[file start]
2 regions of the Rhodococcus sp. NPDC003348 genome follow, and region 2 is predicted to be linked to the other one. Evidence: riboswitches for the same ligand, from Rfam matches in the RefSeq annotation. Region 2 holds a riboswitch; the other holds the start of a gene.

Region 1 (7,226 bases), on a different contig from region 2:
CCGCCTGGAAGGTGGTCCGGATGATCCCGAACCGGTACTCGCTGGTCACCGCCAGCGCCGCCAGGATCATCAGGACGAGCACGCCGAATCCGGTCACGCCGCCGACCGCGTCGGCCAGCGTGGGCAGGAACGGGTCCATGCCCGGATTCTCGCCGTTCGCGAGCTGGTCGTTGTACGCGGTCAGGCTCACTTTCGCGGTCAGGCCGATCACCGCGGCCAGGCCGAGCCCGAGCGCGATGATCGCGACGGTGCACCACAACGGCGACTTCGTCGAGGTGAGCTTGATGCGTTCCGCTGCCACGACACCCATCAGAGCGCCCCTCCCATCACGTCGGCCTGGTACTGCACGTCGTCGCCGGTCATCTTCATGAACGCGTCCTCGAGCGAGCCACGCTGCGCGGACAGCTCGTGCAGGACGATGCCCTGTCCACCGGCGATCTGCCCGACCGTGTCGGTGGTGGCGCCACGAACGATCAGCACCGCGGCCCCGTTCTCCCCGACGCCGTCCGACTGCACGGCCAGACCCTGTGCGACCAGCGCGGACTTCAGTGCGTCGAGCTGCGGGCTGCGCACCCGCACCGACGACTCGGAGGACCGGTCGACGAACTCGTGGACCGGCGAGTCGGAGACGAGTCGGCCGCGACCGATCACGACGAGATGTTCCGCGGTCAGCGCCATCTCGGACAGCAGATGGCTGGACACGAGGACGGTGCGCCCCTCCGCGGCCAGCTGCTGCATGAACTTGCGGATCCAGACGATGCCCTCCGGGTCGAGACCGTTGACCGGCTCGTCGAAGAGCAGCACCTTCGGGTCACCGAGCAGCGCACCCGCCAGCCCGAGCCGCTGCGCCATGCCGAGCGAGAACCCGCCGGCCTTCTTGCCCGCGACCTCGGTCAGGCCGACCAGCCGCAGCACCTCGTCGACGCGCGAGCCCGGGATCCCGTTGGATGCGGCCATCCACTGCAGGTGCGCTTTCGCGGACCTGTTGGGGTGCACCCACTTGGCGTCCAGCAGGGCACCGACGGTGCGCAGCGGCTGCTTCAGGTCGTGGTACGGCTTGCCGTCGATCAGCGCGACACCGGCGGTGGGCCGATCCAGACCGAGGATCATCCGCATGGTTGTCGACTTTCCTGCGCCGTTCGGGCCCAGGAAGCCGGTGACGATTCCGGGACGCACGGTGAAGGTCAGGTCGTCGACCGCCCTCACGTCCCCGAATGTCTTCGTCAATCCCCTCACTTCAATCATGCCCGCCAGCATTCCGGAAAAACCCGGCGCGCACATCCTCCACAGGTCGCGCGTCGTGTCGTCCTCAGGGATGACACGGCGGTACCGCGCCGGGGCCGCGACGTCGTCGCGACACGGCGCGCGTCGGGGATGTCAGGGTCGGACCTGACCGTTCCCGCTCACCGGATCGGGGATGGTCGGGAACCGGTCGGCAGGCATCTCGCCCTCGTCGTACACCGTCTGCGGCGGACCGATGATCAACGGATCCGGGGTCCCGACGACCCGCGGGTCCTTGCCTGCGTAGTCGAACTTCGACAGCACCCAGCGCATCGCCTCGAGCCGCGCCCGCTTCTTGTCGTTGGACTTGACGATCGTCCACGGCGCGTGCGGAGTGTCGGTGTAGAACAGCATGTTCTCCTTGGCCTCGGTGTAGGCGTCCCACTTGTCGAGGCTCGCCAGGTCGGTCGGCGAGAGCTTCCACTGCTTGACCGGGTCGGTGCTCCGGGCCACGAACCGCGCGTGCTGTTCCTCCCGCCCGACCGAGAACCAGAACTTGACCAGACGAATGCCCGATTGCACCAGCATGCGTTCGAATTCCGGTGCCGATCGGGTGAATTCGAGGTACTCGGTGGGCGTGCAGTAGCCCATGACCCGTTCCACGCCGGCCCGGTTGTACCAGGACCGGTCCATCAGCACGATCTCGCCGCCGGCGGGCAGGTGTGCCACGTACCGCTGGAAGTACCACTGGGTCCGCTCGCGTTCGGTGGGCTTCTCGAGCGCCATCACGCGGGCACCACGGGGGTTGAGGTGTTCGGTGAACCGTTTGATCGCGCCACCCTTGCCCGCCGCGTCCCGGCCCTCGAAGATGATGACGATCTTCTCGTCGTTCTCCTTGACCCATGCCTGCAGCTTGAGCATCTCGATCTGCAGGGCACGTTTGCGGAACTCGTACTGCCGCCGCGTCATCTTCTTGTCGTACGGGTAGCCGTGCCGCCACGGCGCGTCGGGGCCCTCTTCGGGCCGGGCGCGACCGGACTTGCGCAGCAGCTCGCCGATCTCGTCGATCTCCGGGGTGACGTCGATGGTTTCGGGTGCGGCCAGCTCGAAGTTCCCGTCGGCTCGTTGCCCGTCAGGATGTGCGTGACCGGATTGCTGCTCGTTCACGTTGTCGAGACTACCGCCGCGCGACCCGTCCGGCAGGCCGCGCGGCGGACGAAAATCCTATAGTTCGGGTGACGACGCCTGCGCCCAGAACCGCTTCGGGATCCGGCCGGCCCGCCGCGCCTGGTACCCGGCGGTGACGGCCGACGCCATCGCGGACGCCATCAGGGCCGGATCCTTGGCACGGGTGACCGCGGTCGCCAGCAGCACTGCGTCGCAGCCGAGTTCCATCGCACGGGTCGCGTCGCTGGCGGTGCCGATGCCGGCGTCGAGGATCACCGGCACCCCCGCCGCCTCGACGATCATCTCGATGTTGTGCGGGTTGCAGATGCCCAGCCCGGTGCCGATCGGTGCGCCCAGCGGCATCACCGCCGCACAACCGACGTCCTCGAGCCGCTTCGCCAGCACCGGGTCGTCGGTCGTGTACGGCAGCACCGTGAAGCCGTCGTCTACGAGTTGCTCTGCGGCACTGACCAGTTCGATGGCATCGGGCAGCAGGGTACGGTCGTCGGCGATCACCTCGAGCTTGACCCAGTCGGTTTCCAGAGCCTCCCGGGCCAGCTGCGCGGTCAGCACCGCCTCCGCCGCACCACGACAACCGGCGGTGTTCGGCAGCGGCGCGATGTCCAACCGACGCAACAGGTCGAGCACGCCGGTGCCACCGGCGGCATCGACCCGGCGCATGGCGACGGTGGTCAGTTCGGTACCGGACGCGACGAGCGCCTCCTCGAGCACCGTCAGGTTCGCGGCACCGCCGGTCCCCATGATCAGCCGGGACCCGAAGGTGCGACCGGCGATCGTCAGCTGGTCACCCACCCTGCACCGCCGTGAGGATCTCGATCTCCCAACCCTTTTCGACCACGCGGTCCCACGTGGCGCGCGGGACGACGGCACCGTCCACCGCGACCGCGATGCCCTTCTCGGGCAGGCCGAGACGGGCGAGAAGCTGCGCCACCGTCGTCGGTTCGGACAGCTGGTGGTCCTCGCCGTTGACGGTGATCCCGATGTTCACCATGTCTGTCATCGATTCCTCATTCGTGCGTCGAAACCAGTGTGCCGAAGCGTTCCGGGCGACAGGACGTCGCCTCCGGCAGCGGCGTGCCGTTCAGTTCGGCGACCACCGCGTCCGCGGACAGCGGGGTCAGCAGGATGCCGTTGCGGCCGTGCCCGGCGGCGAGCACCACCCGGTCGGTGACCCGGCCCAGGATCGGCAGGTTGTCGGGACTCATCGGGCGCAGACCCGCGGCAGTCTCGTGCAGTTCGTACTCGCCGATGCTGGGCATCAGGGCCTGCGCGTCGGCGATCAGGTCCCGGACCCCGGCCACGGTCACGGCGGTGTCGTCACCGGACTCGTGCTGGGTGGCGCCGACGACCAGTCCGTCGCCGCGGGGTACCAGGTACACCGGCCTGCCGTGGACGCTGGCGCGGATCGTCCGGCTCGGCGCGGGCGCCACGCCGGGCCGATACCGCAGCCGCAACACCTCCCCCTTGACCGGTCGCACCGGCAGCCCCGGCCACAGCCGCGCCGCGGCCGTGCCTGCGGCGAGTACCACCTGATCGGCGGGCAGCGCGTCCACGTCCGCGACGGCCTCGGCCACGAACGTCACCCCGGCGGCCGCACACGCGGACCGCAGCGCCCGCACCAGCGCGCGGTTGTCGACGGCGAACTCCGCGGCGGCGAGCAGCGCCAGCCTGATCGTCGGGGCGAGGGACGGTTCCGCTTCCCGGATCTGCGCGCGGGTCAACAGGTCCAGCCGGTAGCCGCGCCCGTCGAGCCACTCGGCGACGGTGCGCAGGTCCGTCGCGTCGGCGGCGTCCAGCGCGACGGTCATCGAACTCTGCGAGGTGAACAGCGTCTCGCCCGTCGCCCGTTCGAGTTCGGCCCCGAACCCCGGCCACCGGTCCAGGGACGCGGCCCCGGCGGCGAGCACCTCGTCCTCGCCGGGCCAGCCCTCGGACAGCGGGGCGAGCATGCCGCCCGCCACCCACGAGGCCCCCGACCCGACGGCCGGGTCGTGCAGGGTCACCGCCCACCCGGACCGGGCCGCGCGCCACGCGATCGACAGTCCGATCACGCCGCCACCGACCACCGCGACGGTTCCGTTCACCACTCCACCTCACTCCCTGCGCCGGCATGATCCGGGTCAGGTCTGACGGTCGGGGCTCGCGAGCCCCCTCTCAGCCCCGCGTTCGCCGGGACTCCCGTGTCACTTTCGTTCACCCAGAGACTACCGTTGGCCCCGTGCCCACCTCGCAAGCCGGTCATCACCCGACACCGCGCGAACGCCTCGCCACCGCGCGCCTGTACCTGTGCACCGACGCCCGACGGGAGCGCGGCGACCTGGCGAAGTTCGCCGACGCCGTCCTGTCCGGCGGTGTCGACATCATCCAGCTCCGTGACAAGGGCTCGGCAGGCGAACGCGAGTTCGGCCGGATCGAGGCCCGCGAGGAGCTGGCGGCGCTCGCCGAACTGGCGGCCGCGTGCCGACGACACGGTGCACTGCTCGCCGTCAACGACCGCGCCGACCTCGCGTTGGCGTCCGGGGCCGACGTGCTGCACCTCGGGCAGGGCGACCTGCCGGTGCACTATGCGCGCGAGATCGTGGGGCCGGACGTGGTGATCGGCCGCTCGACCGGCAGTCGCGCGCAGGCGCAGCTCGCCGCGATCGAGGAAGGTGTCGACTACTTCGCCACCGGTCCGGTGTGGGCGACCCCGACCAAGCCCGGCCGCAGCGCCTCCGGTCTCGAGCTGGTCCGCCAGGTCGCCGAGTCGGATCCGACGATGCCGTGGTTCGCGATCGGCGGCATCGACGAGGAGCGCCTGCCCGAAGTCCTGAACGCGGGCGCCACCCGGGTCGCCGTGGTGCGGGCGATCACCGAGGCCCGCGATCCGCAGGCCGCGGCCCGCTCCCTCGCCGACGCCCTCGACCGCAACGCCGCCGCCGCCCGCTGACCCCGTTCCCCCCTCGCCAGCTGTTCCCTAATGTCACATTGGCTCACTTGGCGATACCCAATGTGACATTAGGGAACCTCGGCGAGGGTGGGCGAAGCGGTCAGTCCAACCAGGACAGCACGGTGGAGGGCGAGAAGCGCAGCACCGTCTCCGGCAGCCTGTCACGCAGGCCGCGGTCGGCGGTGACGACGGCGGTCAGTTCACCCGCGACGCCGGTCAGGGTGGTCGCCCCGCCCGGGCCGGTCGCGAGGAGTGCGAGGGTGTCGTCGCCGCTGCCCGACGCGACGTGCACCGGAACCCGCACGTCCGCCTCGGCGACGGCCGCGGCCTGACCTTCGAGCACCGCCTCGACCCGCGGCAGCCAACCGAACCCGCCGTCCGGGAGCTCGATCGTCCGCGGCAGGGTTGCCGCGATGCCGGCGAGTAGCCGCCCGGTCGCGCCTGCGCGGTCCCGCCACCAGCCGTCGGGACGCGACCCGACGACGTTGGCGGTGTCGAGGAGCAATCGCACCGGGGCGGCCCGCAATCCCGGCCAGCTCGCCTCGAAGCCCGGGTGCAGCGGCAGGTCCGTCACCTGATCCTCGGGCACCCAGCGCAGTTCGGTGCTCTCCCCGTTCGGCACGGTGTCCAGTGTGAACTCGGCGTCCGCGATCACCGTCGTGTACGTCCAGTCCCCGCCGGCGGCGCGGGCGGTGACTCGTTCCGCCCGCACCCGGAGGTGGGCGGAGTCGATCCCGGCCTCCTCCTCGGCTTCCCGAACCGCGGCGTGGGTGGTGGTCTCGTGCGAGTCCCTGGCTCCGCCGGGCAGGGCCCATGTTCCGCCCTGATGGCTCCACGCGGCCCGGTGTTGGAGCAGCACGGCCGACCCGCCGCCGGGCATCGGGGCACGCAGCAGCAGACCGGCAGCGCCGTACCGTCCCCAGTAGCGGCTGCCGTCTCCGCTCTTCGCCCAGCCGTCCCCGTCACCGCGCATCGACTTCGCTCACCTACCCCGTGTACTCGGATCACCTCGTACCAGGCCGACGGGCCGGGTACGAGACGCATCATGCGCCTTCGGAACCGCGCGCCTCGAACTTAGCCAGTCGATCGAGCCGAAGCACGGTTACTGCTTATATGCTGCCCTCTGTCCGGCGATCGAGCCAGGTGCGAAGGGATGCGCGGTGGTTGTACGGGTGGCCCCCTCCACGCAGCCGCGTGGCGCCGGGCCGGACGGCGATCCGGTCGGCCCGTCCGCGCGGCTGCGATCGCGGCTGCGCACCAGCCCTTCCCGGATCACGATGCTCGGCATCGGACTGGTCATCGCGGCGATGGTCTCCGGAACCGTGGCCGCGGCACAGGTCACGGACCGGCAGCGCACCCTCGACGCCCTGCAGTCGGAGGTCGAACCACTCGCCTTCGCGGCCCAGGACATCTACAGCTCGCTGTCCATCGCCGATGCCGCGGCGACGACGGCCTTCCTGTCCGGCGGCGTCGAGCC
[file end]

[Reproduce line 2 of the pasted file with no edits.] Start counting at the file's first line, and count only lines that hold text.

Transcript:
Region 1 (7,226 bases), on a different contig from region 2: